petro-caribe

Shaw also commented on the PetroCaribe Development Fund, which he says is “now being called upon to appropriate US$110 million annually for servicing of the loan.” If anyone needs funds for any nice new projects, he said, the funds from this source are “not there any more.” They might have to change name to PetroCaribe Debt Servicing Fund, said Shaw. So, the question is: Where is the money going to come from for the tax break?

A head office in Kingston: The China Communications Construction Company (CCCC) – the state-owned parent company of our ubiquitous China Harbour Engineering Company – announced recently that it will open its regional head office in Kingston. It also had lovely things to say about the new Prime Minister. As has been pointed out a number of times by former Contractor General Greg Christie (and others), five years ago the World Bank announced the debarment of CCCC, and all its subsidiaries, for fraudulent practices under Phase 1 of the Philippines National Roads Improvement and Management Project. CCCC is ineligible to engage in any road and bridge projects financed by the World Bank Group until January 12, 2017.

Sweeping away crime and corruption…

Sweeping away crime and corruption…

High drama: Seven people, including a policeman, were among 19 people arrested during a series of police raids across the island on March 29 and 30. The operation was carried out with the help of “international partners” – taking a wild guess, the Americans. This must have been part of the Jamaica Constabulary Force’s Operation Tidal Wave (launched on March 17), which includes zero tolerance for petty crimes, community policing,  neighborhood watch meetings, check points, closer monitoring of entertainment centers, agriculture (60 farm watches have been set up to guard against theft) and dear old organized crime. Oh, and most importantly of all – cracking down on the never-ending lotto scam, which has taken such a toll at home and abroad. That’s a lot of things rolled into one.

A car crash on Spanish Town Road in Kingston earlier this year, in which three people were killed. The police said speeding was the cause of the accident. (Photo: Jamaica Observer)

A car crash on Spanish Town Road in Kingston in February, in which three people were killed. The police said speeding was the cause. That is what reports that “the driver lost control” mean. (Photo: Jamaica Observer)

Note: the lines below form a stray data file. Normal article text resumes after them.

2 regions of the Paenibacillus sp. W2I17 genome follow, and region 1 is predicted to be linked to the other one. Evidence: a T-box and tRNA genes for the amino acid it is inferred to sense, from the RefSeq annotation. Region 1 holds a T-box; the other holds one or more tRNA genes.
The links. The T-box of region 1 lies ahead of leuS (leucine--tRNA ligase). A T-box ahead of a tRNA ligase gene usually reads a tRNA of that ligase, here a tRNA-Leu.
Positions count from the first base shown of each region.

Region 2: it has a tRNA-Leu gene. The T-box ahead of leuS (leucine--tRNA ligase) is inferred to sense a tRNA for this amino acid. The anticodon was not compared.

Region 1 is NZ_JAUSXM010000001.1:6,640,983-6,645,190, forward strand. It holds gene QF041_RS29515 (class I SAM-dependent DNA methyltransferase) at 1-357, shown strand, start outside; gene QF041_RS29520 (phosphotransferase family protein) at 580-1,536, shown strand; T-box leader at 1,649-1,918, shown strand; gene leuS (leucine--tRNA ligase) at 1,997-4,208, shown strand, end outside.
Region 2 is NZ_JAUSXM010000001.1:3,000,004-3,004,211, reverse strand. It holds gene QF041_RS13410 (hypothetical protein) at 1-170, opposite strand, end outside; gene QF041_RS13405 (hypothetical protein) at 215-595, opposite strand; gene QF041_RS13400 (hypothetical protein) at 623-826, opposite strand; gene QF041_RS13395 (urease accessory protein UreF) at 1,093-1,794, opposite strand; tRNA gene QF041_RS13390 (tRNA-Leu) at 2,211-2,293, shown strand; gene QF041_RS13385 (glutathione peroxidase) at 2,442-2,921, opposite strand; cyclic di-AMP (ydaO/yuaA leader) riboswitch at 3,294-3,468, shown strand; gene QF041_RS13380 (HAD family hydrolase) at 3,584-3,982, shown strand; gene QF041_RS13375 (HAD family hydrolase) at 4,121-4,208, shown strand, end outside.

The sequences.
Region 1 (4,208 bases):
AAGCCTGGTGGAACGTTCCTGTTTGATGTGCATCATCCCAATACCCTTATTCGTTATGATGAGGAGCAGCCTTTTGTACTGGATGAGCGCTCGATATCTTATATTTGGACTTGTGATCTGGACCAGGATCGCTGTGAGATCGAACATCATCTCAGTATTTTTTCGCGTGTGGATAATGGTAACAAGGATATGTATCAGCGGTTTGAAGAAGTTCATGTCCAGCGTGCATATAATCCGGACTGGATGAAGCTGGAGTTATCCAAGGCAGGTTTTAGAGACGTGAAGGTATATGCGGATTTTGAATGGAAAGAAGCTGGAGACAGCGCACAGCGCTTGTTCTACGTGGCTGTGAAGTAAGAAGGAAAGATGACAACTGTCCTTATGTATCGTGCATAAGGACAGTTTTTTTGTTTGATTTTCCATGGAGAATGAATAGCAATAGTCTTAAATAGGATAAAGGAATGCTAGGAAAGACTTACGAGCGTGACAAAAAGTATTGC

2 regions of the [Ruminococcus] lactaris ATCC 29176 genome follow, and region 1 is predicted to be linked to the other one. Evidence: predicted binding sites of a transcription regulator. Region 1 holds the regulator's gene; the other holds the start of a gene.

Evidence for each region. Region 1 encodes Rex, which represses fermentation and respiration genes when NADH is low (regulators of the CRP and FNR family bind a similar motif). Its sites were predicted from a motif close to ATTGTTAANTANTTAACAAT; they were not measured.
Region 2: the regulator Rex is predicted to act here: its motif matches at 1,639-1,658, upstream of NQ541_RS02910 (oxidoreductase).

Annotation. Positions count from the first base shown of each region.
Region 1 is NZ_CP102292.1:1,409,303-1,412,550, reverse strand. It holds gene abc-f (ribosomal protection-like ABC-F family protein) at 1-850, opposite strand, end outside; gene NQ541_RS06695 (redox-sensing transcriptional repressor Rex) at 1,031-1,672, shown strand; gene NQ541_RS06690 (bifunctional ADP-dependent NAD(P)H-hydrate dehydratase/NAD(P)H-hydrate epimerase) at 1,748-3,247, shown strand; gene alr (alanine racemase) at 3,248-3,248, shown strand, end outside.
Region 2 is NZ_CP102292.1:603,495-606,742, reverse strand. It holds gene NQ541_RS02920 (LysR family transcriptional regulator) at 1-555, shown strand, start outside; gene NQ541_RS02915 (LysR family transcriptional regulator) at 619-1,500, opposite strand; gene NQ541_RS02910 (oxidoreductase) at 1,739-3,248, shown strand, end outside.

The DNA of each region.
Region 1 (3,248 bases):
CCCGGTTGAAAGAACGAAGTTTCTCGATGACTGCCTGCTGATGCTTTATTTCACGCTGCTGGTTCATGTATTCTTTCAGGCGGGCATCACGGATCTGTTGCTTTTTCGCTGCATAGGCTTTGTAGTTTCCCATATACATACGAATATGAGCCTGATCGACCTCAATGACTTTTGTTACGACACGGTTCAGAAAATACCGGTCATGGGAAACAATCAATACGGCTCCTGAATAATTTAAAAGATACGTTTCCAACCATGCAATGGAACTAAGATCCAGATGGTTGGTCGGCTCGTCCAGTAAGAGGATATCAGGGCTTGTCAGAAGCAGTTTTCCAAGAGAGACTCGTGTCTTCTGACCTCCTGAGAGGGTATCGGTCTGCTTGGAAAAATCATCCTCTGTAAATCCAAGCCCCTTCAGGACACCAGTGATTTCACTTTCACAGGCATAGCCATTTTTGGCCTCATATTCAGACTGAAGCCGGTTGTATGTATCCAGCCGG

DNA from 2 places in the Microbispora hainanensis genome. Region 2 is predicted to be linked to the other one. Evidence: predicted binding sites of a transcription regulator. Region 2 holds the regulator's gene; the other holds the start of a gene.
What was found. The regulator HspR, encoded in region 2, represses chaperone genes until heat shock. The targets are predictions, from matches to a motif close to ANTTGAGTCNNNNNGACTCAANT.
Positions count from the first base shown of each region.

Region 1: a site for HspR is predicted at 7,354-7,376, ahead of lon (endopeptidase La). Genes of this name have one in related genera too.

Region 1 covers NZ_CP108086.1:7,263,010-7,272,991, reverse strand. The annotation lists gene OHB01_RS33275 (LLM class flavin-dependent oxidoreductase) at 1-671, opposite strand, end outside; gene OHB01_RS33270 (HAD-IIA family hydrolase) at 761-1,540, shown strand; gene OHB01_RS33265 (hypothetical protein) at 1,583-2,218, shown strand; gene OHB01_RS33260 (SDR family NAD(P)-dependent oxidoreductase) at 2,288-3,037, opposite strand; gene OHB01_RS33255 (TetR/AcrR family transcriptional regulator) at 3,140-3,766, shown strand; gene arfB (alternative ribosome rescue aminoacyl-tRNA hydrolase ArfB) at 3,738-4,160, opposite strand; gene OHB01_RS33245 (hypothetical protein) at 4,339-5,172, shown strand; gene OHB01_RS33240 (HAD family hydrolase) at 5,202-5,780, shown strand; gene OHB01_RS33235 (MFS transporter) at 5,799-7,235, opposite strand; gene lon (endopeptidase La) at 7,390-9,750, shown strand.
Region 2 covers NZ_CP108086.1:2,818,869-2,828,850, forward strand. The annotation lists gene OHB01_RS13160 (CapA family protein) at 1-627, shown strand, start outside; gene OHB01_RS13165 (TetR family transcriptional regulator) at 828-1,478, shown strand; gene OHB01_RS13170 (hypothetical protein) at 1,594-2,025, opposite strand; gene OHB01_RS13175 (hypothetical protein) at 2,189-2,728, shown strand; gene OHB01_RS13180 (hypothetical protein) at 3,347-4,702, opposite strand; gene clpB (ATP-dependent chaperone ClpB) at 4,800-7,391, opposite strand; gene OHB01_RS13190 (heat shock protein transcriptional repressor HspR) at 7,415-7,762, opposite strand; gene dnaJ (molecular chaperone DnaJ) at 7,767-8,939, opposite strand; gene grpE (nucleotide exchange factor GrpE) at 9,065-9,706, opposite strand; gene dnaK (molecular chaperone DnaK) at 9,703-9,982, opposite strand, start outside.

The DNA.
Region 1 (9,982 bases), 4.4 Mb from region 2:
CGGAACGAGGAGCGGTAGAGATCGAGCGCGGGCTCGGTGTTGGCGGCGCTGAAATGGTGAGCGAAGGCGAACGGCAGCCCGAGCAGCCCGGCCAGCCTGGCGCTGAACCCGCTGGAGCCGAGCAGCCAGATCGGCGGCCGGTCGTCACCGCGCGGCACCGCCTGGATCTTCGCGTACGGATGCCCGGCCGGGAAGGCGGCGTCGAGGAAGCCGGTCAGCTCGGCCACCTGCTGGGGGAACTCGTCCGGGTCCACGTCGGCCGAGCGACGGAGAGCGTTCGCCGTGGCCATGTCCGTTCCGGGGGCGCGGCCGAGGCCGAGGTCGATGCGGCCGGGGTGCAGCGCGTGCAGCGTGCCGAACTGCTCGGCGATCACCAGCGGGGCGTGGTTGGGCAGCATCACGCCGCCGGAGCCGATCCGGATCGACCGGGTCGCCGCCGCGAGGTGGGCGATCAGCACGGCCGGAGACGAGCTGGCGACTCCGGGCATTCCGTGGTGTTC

Nightmare on the roads: What on earth is happening on our roads? The National Road Safety Council is tearing its collective hair out. Already over 100 Jamaicans have died on our roads, roughly a third of them motorcyclists or their passengers. Back in 1993 there were 400 deaths; but then, the numbers went down to 260 in 2012. However, this was not a trend, it seems, as the numbers are way up again. It’s hard to determine any pattern. What are the factors involved? Speeding is, obviously. However, I just sense the Traffic Police are not on top of their game; or am I being unfair? One sees the wildest driving on the roads, but they get away with it 99 per cent of the time. Trying to persuade people to drive safely has proved pretty ineffective. Enforcement of the law is needed, as well as proper education and testing of motorcyclists. Let’s pass that legislation on distracted driving, too.

Sugar on life support: With the Long Pond Sugar Factory now closed by its operators, Everglades Farms, Agriculture Minister Karl Samuda has a tricky situation on his hands. Farmers are trucking their crops elsewhere for processing. I agree with the PSOJ’s Dennis Chung: Put Long Pond into liquidation and start insolvency proceedings. It seems the Chinese Pan Caribbean Sugar Company could not manage the Monymusk Sugar Factory and will be relinquishing ownership as of next year. Pan Caribbean is immediately handing over to independent farmers (some of whom are asking why they can’t process their own crops) and the Government is to temporarily take over the factory that it divested a few years ago. At least, one hopes it will only be a temporary arrangement. What next for sugar? The future looks uncertain and many jobs are at stake, which is why the Government is trying to keep the industry on life support. Pull the plug, I would suggest, and start creating sustainable “green” jobs elsewhere.

Revered Merrick "Al" Miller, pastor of the Fellowship Tabernacle Church, is charged with attempting to pervert the course of justice. His trial has been postponed on numerous occasions. (Photo: Jamaica Gleaner)

Revered Merrick “Al” Miller, pastor of the Fellowship Tabernacle Church, is charged with attempting to pervert the course of justice. His trial has been postponed on numerous occasions. (Photo: Jamaica Gleaner)

Rev. Al’s trial: We have not heard much about the trial of Reverend Al Miller, who was arrested in 2010 while transporting a wanted man (Christopher “Dudus” Coke, in disguise) into Kingston in his car. Now I see he will be back in court on May 4 and a verdict will be handed down on June 14. Was this trial in camera or something? Why do we know so little?